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Part VII Assessments, Ch.37 Compliance

Gisella Gori

From: The Oxford Handbook of International Human Rights Law

Edited By: Dinah Shelton

From: Oxford Public International Law (http://opil.ouplaw.com). (c) Oxford University Press, 2015. All Rights Reserved.date: 05 December 2020

Subject(s):
Judicial review — Subsidiarity — Transparency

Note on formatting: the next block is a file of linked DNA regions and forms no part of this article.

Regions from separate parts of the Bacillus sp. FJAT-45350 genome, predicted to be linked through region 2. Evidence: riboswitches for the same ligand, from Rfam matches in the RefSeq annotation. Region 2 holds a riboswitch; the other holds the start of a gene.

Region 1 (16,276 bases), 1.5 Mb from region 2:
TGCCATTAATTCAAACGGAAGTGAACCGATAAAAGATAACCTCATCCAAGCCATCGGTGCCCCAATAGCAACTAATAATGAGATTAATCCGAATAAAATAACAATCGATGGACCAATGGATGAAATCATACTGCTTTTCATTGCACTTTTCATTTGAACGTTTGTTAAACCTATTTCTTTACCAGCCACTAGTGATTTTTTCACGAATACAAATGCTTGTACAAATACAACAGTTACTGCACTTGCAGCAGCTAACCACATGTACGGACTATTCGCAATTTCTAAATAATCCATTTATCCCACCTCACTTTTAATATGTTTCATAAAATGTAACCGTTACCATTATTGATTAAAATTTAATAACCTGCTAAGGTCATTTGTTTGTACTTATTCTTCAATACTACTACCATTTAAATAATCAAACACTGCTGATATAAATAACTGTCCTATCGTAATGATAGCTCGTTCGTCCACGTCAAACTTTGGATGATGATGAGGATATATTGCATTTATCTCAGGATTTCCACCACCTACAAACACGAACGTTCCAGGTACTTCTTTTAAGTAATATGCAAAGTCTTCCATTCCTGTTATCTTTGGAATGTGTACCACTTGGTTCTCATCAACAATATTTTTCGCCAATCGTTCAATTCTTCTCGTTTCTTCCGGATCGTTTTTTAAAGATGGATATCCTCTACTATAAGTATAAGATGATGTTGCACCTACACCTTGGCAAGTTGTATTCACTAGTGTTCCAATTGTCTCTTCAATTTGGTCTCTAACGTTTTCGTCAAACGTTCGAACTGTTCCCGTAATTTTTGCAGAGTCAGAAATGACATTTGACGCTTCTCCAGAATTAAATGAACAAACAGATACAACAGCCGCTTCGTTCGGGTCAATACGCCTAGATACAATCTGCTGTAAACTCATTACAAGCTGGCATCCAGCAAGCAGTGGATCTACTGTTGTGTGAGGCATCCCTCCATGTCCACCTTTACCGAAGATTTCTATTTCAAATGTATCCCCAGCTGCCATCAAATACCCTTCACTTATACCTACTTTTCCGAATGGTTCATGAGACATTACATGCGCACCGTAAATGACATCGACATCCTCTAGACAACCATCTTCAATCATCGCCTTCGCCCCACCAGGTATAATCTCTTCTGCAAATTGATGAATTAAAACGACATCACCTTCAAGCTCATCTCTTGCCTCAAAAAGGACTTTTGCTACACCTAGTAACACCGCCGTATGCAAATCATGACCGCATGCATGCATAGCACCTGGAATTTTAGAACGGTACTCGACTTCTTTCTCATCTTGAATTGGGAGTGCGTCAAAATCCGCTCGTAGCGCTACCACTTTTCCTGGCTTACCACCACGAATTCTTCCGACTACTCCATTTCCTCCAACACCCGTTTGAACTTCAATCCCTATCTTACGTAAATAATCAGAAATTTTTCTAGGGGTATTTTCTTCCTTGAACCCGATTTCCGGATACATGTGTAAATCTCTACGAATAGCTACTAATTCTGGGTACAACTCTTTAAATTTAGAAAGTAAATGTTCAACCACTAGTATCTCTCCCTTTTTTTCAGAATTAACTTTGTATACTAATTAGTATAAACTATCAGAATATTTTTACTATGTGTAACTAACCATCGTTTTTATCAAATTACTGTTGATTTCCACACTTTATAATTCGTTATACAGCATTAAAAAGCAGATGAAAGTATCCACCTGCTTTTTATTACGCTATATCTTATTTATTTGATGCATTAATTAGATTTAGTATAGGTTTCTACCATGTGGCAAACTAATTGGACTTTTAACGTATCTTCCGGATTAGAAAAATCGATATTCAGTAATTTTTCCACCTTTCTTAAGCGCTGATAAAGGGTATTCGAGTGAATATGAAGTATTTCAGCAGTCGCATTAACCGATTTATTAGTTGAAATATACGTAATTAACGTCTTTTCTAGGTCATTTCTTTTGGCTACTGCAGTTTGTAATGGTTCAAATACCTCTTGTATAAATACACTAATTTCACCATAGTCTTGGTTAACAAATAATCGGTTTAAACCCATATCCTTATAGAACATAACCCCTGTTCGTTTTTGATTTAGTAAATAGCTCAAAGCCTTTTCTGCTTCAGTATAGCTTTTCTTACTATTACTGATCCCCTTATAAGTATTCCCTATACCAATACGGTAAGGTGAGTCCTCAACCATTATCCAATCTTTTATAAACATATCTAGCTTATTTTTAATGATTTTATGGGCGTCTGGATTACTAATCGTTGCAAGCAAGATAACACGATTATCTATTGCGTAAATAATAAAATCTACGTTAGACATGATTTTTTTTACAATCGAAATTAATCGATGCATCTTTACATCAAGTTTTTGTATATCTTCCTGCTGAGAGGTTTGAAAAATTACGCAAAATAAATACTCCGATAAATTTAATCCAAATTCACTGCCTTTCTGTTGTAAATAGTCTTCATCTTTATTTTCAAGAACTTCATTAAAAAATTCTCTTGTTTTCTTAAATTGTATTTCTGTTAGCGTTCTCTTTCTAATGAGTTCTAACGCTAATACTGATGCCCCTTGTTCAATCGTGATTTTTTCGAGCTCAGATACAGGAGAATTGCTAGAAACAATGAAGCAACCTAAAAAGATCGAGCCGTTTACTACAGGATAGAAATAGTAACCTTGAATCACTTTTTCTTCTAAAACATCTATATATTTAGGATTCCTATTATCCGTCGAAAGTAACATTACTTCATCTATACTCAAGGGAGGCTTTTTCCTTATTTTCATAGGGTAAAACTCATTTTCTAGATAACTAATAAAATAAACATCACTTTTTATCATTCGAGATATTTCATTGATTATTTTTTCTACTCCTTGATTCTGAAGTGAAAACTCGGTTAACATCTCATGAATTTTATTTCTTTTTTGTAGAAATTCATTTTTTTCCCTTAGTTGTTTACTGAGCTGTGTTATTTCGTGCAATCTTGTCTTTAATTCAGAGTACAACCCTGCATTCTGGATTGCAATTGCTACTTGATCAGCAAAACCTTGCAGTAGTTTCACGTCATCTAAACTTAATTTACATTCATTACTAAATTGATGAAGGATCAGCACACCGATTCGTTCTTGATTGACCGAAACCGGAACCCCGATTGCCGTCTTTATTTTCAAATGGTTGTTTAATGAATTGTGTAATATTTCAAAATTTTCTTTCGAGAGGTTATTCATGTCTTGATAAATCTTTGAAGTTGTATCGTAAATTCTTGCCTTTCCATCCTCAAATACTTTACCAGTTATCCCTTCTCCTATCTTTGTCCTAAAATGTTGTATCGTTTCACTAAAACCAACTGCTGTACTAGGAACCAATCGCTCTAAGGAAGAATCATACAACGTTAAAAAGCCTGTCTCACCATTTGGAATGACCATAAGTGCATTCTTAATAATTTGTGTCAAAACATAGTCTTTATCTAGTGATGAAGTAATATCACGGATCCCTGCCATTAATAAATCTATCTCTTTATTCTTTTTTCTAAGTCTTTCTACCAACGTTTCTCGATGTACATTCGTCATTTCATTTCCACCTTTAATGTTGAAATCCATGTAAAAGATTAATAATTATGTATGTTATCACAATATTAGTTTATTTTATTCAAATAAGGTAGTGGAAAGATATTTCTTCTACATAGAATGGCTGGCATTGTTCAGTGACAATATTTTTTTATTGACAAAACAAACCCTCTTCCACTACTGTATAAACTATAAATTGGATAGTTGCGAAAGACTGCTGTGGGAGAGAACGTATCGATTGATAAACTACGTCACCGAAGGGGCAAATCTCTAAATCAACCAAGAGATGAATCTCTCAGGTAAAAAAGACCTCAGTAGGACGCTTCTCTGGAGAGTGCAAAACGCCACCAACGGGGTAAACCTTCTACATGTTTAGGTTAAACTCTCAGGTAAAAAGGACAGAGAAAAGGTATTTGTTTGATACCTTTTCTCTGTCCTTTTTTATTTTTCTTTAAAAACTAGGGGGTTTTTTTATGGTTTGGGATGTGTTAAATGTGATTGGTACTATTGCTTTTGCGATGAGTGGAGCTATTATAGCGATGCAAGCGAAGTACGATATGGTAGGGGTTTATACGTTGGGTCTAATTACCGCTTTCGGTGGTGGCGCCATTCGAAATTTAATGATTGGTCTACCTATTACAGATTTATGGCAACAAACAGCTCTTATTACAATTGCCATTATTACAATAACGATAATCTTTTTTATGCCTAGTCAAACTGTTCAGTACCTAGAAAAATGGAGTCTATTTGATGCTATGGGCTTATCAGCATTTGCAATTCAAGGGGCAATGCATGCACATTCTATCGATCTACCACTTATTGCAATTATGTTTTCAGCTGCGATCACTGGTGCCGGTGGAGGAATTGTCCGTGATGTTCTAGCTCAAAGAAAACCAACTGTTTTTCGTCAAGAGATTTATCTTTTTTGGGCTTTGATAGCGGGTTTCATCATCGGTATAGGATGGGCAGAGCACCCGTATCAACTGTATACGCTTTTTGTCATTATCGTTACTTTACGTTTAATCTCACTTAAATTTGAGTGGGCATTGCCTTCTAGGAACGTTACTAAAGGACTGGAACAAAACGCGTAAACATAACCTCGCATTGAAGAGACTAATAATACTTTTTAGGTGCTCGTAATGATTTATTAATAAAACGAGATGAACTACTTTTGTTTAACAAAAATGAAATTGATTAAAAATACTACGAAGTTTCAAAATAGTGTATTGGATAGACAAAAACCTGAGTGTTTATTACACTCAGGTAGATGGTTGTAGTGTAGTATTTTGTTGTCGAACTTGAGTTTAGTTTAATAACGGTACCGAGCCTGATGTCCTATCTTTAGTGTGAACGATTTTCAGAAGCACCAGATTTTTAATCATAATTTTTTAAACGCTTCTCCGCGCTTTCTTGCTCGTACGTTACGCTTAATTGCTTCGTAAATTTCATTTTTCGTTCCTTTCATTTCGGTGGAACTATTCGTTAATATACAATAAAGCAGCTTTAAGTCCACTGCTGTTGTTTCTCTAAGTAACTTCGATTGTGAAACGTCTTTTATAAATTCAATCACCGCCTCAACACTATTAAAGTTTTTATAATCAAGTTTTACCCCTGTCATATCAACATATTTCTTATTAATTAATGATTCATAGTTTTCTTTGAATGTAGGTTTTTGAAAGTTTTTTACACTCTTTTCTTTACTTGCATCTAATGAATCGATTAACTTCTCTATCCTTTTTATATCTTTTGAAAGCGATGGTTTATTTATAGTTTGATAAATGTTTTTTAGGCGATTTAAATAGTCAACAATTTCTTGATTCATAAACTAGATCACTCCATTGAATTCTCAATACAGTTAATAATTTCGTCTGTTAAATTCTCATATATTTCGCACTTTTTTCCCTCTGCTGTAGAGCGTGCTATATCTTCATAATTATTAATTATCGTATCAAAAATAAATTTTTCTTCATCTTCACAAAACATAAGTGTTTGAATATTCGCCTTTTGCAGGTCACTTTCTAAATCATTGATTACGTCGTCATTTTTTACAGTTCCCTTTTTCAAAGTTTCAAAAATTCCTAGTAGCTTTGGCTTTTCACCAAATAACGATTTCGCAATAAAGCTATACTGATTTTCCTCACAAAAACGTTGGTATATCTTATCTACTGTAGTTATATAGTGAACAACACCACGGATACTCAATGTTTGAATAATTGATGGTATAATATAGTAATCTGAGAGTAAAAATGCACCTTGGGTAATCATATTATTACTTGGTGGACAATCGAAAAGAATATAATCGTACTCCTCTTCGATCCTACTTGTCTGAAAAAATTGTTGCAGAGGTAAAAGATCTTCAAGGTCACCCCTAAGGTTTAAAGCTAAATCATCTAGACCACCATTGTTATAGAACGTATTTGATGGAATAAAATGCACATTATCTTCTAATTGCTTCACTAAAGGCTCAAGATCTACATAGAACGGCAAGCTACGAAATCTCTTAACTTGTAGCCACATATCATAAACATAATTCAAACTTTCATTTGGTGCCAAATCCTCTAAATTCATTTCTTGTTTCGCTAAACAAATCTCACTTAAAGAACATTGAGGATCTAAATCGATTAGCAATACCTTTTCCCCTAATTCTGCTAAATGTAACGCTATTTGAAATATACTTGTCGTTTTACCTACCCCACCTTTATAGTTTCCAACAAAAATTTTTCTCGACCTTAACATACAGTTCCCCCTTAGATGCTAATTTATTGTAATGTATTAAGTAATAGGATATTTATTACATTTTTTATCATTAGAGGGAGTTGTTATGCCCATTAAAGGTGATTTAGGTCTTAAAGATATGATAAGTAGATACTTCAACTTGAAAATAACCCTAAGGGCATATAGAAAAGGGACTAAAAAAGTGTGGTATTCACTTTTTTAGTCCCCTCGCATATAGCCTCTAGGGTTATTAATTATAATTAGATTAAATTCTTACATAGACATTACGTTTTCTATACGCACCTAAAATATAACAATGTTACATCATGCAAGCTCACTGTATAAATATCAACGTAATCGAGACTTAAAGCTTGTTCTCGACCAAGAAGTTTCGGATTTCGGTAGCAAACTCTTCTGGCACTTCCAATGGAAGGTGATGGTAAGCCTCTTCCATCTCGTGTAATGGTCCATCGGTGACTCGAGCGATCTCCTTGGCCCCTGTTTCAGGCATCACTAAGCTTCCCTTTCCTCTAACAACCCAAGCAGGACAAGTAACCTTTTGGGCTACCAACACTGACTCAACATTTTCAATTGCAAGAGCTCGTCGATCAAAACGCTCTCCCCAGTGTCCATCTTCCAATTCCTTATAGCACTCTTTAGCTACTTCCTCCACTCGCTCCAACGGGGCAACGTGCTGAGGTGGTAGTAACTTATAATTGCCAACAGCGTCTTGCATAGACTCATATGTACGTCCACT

This article examines the compliance of States with international human rights law. It explains the distinction between judicial and non-judicial compliance mechanisms, focusing on the United Nations (UN) in the context of non-judicial mechanisms and the Council of Europe and the Organization of American States (OAS) in the context of judicial mechanisms. It highlights the central role of the principle of subsidiarity in all international mechanisms for human rights protection and explains that this principle provides a conceptual tool for understanding the relation between the role of states in human rights protection and the role of the international human rights protection mechanisms that states create at the global and regional levels.

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